The Colorado men's basketball team is on a mini-run (a three-game winning streak) and the Pac-12 Conference race appears to be morphing into exactly that. This is what is known as good timing, or it could be.
CU coach Tad Boyle is happy, proud and grateful - and also eager to see if the Buffs' late-January success seeps into February. You don't see content among those adjectives trailing Boyle's name because he isn't.
Not even sniffing content, in fact. At the moment, he's as cautious as an ice fisherman in mid-April.
While Boyle certainly would rather be counting three consecutive 'W's than 'L's, he's also reminding his players how quickly things can sour if they forget what extracted them from that 1-4 pit in Pac-12 play. After Wednesday's practice - the week's first after two days of rest - he said he senses the hard lessons learned en route to four early losses just might be sinking in.
When I asked him about the modest three-game streak composed of wins against Washington State, Stanford and Cal and how much momentum had been created, he answered, "We've got a little bit, but again, that can all go away in a heartbeat. I think we understand why we've been successful. Now it's committing to making sure we do those things.
"They're little things, it's not like we just want to start winning. It's what do we have to do to do that? Play together offensively, share the ball, not care who's taking shots, making sure we're getting the best shot for the team every time down. And then defensively, all the things we talk about."
Do his players realize how quickly success, short and long term, can be sabotaged by an unsightly loss - say, against a Utah team that's won once in eight league games?
"Absolutely," Boyle answered. "We're young and we have to continue to improve. We lost some games, we watched film and we understand why we lost and what we have to do better. We understand why we went on a three-game win streak . . . why we're having success and what we're doing better. We talk about all those things."
All the talk had best be digested. If the Buffs aren't sharing a like mindset with their coach, Saturday's trip over the Rockies to Salt Lake City could have all the trappings of a classic trap game.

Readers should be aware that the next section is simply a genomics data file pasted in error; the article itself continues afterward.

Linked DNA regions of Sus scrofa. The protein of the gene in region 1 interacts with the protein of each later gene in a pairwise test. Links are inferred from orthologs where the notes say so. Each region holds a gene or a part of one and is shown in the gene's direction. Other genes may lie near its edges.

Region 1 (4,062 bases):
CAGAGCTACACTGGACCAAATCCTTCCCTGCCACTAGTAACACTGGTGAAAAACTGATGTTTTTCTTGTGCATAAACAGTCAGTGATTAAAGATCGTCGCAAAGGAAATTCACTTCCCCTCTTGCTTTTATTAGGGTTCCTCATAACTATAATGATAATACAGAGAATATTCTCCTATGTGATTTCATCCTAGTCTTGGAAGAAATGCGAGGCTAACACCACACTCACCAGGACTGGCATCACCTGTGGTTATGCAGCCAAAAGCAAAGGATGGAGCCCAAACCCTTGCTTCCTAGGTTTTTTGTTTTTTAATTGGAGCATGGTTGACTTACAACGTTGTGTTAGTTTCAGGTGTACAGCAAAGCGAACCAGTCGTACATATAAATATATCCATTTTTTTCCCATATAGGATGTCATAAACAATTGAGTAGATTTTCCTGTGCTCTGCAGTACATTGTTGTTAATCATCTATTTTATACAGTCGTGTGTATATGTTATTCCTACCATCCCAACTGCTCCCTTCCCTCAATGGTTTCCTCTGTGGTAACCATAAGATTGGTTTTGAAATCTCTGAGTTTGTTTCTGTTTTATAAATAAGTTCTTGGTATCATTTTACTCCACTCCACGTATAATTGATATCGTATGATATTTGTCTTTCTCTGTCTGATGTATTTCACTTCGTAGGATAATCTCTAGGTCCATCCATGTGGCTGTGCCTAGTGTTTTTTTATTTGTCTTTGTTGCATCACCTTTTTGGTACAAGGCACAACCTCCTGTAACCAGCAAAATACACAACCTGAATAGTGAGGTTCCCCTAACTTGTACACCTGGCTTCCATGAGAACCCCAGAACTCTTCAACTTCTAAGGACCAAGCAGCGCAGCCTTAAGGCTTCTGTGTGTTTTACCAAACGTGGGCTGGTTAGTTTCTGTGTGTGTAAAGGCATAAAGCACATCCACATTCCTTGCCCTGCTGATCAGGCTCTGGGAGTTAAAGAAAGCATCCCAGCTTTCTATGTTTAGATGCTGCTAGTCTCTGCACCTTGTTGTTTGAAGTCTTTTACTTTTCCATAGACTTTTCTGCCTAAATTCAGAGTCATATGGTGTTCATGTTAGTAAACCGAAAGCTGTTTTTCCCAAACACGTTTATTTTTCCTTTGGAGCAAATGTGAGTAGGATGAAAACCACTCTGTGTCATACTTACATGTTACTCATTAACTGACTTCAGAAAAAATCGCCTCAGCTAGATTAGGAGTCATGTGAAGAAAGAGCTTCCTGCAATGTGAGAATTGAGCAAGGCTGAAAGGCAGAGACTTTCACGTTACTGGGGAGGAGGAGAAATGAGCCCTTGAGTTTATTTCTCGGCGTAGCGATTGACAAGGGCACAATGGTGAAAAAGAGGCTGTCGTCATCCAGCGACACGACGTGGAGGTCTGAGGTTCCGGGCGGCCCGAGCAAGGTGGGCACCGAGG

No doubt, the Utes are in their second season of severe struggle under coach Larry Krystkowiak. After losing by 21 in Boulder last Thursday, Stanford visited SLC on Sunday and won by 31, dealing Utah its eighth loss in nine games.
The blowout matched the Utes' worst home loss ever, and Krystkowiak was more than a bit bothered. He told the Salt Lake City papers, "This is rock-bottom for me. This is the lowest I've felt since I took over. We just got beat up out there . . . I can tell you this much: We will play hard for the rest of the year. That won't be a problem again. There just wasn't a bright spot in this ballgame for us."
As for getting "beat up" by the Cardinal, this was his prescription for getting more physical: "If you want to come watch football practice, it takes place on Tuesday afternoon. We are going to have some games that we play really well. But we can't lay an egg like that. I'm not going to tolerate a lack of effort."
Don't think Boyle doesn't monitor these things. "No question they're going to be angry," he said. "I'm sure (Krystkowiak) is going to get after them this week in practice and they're going to come out with a whole new resolve and a whole new level of intensity than they showed against Stanford. And we've got to be ready for that . . . they've proven when they play well they can beat anybody."
Case in point: Washington, which remained unbeaten two weeks ago by stiffing Arctic-cold CU, 64-54. A couple of days after the Buffs tripped to Seattle, Utah strolled into Alaska Airlines Arena and dealt the Huskies their first league loss, 74-65. If eyes rolled in the Pacific Northwest, they opened elsewhere in the Pac-12.